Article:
It is part of a tradition where nature and wildlife take a special place. A tea service can thus take the form of a PEAR and wear on its flanks Silver butterflies. Napoleon III instructs all the Empire table services this House also sought by the Emperor of Mexico or the Russia Tsar. It becomes the supplier of ministries, embassies, parliaments worldwide, but also the hotel of luxury, and until today, the Palace of the Elysée Palace in Paris.
Another great House, Puiforcat, created in 1820, will be a resurgence in the interwar avant-garde and stripped style that showcases the metal. Or even Ercuis, the name of a small village of Oise, including the young priest climbed in 1867 a firm religious silversmith. Ercuis specializes in arts of the table, tea and coffee services as well as massive silver cutlery. The plant is still in his home village.
In recent years, have worked for these homes of designers like Ora dayglo and Putman for Christofle, Francois Bauchet for Ercuis, Hubert Le Gall Odiot, Claude Bouchard and Patrick Puiforcat June.
To understand the history of leather France Deluxe and assessing developments, should be back in the 19th century. A period hinge that born two legends: Hermes and Louis Vuitton.
1837, Thierry Hermès founded a saddle and harness factory in Paris in the Madeleine district. The same year, freshly arrived from a small village of Bresse region, Louis Vuitton tries his luck in the capital as an apprentice. It is layetier wrapper malletier and deals while packing goods fortunate to travel clients. At the end of the 19th century, the industrial revolution and transportation stimulated tourism aristocrats where baggage must be both functional and aesthetic.
Carine Roitfeld, who has quit as editor of Paris Vogue.
Anyone who regularly attends fashion shows knows that the real action is off the catwalk. And for four years the undisputed star of the front row was the enigmatic Carine Roitfeld and her coterie of mini-Carines that made up Team Paris Vogue. Note that’s Paris Vogue, not French Vogue: the distinction counts.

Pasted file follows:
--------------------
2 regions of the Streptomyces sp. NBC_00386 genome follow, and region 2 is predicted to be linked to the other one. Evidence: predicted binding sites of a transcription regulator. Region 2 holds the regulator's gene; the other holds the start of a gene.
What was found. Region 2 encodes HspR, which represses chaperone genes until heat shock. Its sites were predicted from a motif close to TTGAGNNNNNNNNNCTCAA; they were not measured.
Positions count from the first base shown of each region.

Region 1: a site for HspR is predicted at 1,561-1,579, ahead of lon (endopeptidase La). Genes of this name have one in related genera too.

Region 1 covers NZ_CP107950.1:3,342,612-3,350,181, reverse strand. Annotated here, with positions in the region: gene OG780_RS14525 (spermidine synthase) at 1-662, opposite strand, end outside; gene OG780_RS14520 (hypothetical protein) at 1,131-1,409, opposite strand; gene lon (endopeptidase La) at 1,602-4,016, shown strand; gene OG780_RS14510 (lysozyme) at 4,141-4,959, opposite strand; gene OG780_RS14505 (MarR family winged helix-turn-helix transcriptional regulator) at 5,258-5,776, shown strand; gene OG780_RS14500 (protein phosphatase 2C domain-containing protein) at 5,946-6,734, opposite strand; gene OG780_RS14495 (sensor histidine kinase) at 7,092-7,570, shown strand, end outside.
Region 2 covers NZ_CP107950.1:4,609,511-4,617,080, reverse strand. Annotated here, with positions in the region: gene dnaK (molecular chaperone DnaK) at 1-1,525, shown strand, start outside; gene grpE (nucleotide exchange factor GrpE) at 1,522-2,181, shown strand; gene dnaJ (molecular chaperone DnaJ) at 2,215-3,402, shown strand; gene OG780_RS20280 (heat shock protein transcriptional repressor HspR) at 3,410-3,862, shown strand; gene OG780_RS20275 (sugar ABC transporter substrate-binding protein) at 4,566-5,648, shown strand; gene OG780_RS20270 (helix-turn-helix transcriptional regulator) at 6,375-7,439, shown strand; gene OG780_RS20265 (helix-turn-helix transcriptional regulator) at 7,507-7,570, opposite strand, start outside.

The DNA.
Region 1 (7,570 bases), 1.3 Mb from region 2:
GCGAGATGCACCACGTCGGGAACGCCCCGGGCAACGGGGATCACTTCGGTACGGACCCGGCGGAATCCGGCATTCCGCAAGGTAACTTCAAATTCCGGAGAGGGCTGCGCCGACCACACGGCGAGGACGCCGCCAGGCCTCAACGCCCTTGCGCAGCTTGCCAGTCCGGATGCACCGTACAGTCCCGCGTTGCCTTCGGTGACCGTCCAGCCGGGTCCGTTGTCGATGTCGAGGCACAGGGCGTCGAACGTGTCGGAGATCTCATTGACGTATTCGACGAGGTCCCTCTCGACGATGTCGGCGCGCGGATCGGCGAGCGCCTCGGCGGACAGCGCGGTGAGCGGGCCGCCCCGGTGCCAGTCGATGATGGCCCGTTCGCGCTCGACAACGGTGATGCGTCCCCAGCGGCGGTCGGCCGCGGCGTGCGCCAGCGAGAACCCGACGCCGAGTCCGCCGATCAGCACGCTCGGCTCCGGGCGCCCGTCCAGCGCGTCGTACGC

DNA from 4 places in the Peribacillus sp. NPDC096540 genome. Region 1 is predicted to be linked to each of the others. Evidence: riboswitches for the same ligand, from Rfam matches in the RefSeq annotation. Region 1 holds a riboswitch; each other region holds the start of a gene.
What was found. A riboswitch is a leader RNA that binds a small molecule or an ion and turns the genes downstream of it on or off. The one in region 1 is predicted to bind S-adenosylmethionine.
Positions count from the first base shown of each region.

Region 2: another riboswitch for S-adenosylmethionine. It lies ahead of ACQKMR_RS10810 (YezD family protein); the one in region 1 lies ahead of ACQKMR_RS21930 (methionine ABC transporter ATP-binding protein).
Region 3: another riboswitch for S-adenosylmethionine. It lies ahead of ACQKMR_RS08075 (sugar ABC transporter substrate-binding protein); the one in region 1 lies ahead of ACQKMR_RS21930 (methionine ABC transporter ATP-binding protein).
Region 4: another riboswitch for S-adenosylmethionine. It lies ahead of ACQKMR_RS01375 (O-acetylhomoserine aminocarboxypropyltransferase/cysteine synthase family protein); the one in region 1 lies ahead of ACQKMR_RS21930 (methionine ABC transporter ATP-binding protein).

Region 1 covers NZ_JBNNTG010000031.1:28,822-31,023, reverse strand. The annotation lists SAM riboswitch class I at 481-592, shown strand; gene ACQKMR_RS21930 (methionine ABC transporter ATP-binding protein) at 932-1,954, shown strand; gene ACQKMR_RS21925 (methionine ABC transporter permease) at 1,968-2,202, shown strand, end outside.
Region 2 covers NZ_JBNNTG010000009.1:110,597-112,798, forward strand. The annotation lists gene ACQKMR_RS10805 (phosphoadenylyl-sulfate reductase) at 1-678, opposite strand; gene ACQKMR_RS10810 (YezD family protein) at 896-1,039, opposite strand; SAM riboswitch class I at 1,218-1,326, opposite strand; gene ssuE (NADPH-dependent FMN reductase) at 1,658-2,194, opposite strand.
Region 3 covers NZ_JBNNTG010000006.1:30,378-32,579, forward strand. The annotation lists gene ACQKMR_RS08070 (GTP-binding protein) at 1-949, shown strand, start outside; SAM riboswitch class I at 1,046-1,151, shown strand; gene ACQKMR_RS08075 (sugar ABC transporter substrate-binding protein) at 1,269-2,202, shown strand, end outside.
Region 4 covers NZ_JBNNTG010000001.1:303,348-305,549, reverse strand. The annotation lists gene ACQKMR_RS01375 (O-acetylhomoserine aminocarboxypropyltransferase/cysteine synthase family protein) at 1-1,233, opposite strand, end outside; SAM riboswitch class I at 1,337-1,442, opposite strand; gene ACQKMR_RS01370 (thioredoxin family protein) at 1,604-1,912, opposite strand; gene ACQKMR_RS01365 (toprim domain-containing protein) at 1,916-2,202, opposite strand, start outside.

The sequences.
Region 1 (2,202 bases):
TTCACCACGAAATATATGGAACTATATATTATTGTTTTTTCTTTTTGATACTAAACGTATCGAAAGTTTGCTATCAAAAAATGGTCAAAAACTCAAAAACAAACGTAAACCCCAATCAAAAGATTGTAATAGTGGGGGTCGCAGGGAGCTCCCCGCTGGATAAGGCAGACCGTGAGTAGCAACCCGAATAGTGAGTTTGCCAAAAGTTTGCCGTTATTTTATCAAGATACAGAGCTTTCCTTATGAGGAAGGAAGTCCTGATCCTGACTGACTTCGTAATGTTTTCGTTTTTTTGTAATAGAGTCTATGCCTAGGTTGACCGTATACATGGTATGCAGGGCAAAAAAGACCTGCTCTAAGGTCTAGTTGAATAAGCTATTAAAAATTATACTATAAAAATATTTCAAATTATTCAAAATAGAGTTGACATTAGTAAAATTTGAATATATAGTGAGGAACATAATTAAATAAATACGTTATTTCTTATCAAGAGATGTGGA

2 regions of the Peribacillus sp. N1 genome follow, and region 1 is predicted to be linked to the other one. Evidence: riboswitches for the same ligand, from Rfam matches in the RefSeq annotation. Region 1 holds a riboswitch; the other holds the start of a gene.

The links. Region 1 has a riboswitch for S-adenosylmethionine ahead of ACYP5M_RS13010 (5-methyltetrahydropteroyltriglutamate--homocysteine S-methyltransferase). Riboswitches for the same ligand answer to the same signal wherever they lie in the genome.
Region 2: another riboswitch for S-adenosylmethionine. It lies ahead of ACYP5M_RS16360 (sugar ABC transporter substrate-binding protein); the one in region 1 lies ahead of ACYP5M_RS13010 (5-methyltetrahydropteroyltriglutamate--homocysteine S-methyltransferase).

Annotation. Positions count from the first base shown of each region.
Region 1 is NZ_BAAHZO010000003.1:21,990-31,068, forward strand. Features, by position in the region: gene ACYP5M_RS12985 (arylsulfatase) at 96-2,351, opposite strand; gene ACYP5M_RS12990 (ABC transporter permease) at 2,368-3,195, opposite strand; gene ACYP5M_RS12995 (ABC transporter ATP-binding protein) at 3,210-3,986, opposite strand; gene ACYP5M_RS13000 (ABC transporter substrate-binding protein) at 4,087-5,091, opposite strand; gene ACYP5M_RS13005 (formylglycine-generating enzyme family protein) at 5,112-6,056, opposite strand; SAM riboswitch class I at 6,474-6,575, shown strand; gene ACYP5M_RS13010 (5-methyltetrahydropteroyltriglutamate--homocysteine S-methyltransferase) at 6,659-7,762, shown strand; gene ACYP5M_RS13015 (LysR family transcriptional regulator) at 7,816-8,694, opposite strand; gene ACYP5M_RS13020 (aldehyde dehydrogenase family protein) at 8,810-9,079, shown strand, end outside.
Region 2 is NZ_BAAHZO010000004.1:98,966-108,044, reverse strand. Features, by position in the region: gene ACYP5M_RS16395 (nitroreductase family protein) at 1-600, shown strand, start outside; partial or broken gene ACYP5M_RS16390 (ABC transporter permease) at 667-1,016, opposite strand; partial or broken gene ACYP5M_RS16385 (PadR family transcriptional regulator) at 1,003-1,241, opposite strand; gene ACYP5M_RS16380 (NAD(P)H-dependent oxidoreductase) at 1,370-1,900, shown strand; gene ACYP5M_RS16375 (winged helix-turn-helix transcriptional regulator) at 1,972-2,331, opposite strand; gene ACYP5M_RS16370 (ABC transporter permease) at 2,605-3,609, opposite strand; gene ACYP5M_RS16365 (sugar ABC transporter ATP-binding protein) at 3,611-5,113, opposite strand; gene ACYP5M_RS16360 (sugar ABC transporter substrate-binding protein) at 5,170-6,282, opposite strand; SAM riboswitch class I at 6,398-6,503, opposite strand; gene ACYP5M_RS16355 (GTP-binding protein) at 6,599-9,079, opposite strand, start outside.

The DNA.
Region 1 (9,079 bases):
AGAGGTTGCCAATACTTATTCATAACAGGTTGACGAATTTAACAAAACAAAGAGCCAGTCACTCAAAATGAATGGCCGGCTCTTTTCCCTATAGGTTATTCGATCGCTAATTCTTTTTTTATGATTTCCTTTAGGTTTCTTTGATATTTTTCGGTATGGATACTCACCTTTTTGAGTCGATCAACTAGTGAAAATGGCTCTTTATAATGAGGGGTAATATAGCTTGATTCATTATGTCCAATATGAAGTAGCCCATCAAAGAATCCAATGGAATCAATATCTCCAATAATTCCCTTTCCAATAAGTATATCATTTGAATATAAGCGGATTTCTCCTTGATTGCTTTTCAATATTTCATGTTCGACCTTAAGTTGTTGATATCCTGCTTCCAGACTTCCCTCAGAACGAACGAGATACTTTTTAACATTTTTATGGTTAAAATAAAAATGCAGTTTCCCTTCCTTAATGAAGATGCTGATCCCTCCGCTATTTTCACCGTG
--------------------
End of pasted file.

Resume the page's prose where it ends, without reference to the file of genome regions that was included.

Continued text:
For some it’s a token of the feminist struggle in France for others it’s sleazy postcards from the Côte d’Azur. Topless sunbathing was once the summer battleground of French post-1968 society – educated middle classes insisted that going “topless” was a women’s right, while family groups claimed exposed breasts would intimidate children.
Categories: Fashion Tags: André Geoffroy, bikini, Breast, France, French beaches, Front National, Jean-Marie Le Pen, Les Halles public pool, mayor, Monokini, Naturism, Nudity, Paris, Public nudity, Saint-Tropez, Seine, skin cancer, swimming, Swimming pool, swimsuit designer, Swimsuits, Toplessness, United States
According to a French government spokesman, France will study the small, but growing, trend to wear the burqa (or niqāb), with a view to banning the Islamic garment from being worn in public.
Speaking on France-2 television, Luc Chatel said that the government would look to set up a parliamentary commission that could propose legislation aimed at barring Muslem women from wearing the burqa and other fully covering gowns outside the home.
Categories: Fashion Tags: Burqa, Council for the Muslim Religion, Dalil Boubakeur, Dresses, Eric Besson, Fadela Amara, France, French government, Gowns, head, Hijab by country, Imigration Minister, Islam in France, LE PARISIEN, Luc Chatel, Niqāb, Paris Grand Mosque, Person Communication and Meetings, spokesman, Urban Affairs Minister, Veil
Born in Belgium, Brussels based Cathy Pill completed her studies at l’E.N.S.A.V. de La Cambre and has worked for A.F. Vandervors and Vivienne Westwood.